The shop’s informal motto, in fact, is: “Your car-repair concierge.”
Roush vows to not cut corners on any customer repair and get repaired cars back in the hands of owners in a five-to-seven-day window. Many turnarounds are shorter. The staff can work on nearly any size vehicle, evidenced by the shop’s repair of four buses for a large local church Roush said.
The brunt of Dent Mavericks’ business has come by referral. It is also one of the rare body shops that hasn’t suffered a single bad online review. Google reviewers give Dent Mavericks a perfect 5.0 rating.
Wrote one woman: “Quality of work, service and customer experience were beyond anything one could wish for, the absolute best. The whole experience was effortless and stress-free — they’re almost too good to be true these days!” Noted another reviewer: “What a great experience — I took my truck in on Monday afternoon and got it back by end-of-day Thursday. This was a painless process.”
Hail-damage is the shop’s founding specialty, though it can now do any body-repair job. Roush got into the business after he became disillusioned with a short-lived career in medical-device sales, which he exited after a friend asked him to partner with him in a body business that would go on to generate $600,000 in revenue in Roush’s first six months.
Roush proved to be an active partner with an aptitude for repair work and for pulling in new customers. But the “friend” pushed him out, leaving Roush to seek other opportunities. He pulled together enough funds to start his own rented hail-specialty shop, which soon broadened its services to include all body repairs.
“I have a customer-service background and I love helping people, so I feel at home doing this,” he said.
Because the industry’s reputation had suffered from a small percentage of unethical operators who take advantage of people or are excruciatingly slow to repair their cars, Roush set out to make Dent Mavericks the exact opposite of that.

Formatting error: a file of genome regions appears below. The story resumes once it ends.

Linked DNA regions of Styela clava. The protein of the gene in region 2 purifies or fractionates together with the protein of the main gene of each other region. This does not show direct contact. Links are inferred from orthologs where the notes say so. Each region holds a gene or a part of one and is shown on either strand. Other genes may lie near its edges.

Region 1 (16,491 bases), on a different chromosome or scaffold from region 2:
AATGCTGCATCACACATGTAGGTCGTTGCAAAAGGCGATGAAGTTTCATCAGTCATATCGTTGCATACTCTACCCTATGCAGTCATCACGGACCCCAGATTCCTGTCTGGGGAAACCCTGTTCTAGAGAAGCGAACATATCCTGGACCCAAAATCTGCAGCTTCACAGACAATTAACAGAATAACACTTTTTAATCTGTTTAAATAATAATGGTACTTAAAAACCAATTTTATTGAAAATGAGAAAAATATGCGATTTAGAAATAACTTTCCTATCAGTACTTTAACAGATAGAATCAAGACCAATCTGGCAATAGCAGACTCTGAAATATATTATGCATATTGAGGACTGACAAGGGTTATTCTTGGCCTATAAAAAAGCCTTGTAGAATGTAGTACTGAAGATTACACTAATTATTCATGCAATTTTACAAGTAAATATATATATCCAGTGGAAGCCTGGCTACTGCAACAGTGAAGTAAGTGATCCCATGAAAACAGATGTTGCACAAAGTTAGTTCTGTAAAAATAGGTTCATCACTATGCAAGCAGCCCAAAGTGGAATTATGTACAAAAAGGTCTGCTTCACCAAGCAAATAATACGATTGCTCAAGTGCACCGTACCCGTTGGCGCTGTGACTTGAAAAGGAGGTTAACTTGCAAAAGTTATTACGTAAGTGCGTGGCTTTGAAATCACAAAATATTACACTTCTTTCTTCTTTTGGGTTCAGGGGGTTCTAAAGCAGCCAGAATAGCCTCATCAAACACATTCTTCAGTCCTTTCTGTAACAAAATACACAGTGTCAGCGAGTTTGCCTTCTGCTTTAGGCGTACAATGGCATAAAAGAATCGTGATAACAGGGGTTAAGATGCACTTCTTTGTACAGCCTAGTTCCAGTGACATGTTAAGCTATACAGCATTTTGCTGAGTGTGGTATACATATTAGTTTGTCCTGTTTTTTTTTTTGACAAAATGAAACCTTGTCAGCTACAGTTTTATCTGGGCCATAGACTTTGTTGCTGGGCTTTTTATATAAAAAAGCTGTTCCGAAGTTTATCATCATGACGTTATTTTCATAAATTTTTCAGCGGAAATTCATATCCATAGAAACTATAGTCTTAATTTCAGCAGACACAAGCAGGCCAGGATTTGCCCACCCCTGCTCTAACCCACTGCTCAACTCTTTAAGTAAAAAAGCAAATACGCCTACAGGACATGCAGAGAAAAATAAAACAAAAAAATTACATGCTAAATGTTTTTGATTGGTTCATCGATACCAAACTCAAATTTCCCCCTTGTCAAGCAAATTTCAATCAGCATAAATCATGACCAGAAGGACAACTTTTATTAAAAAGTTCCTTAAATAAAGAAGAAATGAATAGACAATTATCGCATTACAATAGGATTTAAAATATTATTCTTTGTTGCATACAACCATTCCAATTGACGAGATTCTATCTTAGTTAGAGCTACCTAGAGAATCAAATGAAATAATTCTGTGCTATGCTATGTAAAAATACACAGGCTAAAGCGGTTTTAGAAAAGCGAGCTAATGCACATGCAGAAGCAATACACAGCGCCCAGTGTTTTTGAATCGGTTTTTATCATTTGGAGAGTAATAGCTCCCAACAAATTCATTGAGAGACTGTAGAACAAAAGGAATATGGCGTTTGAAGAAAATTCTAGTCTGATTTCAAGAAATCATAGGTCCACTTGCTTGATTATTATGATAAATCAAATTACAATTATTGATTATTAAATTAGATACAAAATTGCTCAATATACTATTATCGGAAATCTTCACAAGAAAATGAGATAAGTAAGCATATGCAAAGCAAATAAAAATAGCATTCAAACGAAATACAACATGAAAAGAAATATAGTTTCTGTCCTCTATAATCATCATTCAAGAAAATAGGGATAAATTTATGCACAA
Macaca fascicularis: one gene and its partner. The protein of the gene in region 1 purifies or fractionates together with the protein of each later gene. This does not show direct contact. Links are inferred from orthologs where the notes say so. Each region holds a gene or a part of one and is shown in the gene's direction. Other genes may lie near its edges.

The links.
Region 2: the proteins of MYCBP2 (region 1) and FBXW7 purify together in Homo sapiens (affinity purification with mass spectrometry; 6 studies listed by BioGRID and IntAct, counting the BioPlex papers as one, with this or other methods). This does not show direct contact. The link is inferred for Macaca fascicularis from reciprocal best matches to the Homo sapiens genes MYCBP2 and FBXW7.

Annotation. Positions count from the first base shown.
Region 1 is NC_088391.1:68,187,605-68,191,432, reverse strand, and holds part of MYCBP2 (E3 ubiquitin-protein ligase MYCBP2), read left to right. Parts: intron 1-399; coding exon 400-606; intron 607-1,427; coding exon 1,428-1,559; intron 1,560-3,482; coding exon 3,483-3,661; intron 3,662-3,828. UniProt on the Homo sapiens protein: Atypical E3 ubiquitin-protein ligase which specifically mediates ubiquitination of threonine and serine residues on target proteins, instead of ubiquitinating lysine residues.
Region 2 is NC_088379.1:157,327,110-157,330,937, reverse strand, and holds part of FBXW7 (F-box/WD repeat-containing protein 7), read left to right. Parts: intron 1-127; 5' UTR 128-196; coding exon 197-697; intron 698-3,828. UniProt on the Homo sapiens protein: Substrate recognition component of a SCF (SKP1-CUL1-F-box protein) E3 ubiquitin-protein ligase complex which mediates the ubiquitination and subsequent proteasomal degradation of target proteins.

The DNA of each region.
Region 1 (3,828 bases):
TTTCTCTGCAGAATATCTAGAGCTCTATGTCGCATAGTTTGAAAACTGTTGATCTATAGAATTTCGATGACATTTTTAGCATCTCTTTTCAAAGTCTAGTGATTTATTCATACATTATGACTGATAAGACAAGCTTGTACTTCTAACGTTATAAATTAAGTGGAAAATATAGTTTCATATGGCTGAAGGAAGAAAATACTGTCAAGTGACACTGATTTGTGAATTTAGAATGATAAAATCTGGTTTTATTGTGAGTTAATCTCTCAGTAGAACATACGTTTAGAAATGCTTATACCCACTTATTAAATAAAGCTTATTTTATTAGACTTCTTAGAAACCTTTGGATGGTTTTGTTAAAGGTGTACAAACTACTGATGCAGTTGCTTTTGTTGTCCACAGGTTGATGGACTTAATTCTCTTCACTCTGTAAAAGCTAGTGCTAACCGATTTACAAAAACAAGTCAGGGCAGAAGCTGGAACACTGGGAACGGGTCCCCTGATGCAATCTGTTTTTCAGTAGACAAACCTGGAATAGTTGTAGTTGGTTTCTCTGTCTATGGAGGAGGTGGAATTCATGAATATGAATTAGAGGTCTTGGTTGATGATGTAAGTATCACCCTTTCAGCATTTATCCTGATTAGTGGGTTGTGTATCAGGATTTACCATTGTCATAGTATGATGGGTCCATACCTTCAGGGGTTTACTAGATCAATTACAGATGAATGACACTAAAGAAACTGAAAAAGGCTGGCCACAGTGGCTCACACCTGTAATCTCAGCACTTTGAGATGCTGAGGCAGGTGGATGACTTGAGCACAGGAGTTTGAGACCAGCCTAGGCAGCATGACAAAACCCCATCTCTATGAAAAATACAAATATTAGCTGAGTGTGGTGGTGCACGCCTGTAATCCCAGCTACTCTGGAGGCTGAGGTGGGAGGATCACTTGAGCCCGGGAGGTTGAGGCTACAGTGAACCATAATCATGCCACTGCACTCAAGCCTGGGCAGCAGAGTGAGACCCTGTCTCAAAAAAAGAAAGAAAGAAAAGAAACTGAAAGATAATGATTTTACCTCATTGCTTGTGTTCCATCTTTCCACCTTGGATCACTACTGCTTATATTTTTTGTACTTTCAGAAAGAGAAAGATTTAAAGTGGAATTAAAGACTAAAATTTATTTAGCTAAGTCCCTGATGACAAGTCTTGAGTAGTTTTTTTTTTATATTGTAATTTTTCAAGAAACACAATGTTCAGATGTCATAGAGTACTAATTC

“I found that if you repair a car right and do it fast, customers will always come back and refer other people to you,” said the Tulsa native. “They like ‘fast.’”
Later in the month of February, the shop will is slated to take over 12,000 square feet of space next door that was previously home to Prime Limo. That gives Roush’s operation a total of 21,000 square feet to work with at its new address of 9233 Denton Drive, which is a few hundred yards from Love Field airport. Future plans may include additional locations and a separate roof-repair/remodeling business, tentatively titled Maverick Construction.
Next to Denver, the Dallas-Fort Worth area is the second most hail-prone market in the country, which bodes well for future success, Roush said. What’s more, the area produces more than its fair share of accidents.
“Frankly, there are a lot of terrible drivers here,” he said.
Add to that the relative poor performances of large national body-shop chains, sending many frustrated customers to Dent Mavericks’ door, “and we will stay really busy.”
One other thing seems likely: the worst is over for Dent Mavericks.
“It’s been a rough three months,” summarized Roush. “But now there is light at the end of the tunnel.” •